Before You Start Your Own House Cleaning Business
You may believe that starting a house cleaning business is as simple as purchasing the supplies and handing out flyers. Or, you may think that buying a cleaning franchise will make the endeavor easy. Either way you choose to start your own cleaning business, you should be prepared to be a small business owner.
Is there a high demand for house cleaning services in your community and surrounding areas? If you live in a small city you may have to market your business to neighboring communities. You may need to lease space central to your service area to be certain that drive time will not consume an inordinate amount of employee compensation.
Are there major cleaning service franchises in your area? If so, they have researched the demographics and determined that it is possible to succeed. It will be your responsibility manage your business efficiently and to hire wisely in order to compete with the franchises. Remember that franchisees face the same challenges as an independent business in marketing, managing employees and maintaining a steady flow of income; however, they must pay a percentage of their gross profits to the franchisor.
What is the average hourly fee for your competitor’s services? You must remain within the local standards. You can undercut your competition slightly, but don’t cut yourself short.
The amount of capital you will need is dependent upon whether you start independently or purchase a franchise, your demographics and how large your business is to start. Consider whether you will lease space or work from home, and how many employees you will hire. Not only will you be responsible for payroll and taxes, but the cost of insurance, equipment and supplies will increase for each employee you hire. If you purchase a franchise you will also have royalty payments and extra fees to consider.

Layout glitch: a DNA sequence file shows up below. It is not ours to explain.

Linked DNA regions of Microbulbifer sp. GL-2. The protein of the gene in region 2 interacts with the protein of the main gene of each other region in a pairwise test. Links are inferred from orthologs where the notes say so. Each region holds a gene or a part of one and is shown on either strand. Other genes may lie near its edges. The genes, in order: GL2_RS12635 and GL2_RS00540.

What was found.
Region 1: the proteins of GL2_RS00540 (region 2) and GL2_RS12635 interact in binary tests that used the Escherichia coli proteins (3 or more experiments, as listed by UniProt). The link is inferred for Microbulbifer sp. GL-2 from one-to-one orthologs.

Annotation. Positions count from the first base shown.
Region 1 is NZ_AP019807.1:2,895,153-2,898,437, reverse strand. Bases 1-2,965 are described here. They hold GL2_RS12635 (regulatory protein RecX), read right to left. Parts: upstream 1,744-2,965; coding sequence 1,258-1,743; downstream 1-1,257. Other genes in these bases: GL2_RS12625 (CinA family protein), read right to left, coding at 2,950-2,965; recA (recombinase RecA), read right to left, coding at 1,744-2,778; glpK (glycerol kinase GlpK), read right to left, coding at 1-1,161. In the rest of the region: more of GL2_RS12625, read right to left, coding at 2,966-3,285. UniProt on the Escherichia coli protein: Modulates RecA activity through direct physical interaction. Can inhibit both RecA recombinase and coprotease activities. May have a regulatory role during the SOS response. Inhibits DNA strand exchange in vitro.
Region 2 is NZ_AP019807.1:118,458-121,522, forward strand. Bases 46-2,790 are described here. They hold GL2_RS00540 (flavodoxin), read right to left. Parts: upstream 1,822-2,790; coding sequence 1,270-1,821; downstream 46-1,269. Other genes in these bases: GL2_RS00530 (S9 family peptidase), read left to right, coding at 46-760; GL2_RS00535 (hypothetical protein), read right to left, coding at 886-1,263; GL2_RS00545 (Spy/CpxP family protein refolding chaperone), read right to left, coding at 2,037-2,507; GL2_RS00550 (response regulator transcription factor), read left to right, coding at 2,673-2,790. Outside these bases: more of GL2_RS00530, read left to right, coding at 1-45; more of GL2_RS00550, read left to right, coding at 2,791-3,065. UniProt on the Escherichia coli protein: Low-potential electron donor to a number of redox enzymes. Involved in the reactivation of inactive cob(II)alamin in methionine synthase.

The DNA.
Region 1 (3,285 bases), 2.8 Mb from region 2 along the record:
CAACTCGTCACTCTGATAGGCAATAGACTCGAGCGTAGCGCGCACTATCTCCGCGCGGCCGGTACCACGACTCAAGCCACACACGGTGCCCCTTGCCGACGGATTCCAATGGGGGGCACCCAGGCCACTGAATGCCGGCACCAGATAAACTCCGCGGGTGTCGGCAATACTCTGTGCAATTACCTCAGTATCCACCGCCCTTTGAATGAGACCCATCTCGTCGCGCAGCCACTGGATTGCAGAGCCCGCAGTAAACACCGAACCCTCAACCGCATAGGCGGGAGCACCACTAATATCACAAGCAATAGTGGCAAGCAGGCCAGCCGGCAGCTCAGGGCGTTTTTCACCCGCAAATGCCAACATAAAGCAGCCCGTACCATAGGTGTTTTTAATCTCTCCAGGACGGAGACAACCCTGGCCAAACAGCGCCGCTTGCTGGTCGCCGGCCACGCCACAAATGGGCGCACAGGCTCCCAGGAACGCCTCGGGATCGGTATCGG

Will you need financing and, if so, where will you obtain it? The Small Business Association is a government organization which provides general information on obtaining funds for start-up businesses, and specific information on government loans which you may be eligible for. They also provide an easy to complete, free template for the business plan you will need for any loan application. Visit their website at sba.gov
Do you have savings or additional income to live on for up to 12 months while growing your business? Plan for success, but be prepared to struggle.
Have you calculated the costs of paying an office associate and cleaners to assist with the business? If your cleaning business does well you may need to hire a bookkeeper, accountant, or office assistant. Research local wages and include the average compensation in your business plan.
Do you require a specific level of annual income? You may have to live on less if your cleaning business is not as successful as you anticipate.
How many hours are you willing to work? The hours you put in will be greater than expected – guaranteed. You will need to become familiar with all aspects running a cleaning business in order to be successful. This may require taking classes on business management or computer training.
Will you operate the business yourself or hire a manager? Even if you hire a seasoned business manager, you must be familiar with the day-to-day operations and have a presence in the office. It is not prudent to grant anyone else complete control of your financial responsibilities.
Do you possess computer, bookkeeping, or accounting skills? It is necessary that you have an understanding of these aspects of your business. Taking a business management course at your local community college will provide you with general knowledge.
Are your sales and people skills top notch? Your business will not thrive if you fall short in this area. Even if you hire a business manager and a sales person, you will find that knowledge of sales and communication is necessary to manage these employees well. There are many books you can read, and online resources to assist you with learning these skills.
Do you have successful managerial experience? Your management skills will need to be more than competent in order to bring your dreams to fruition.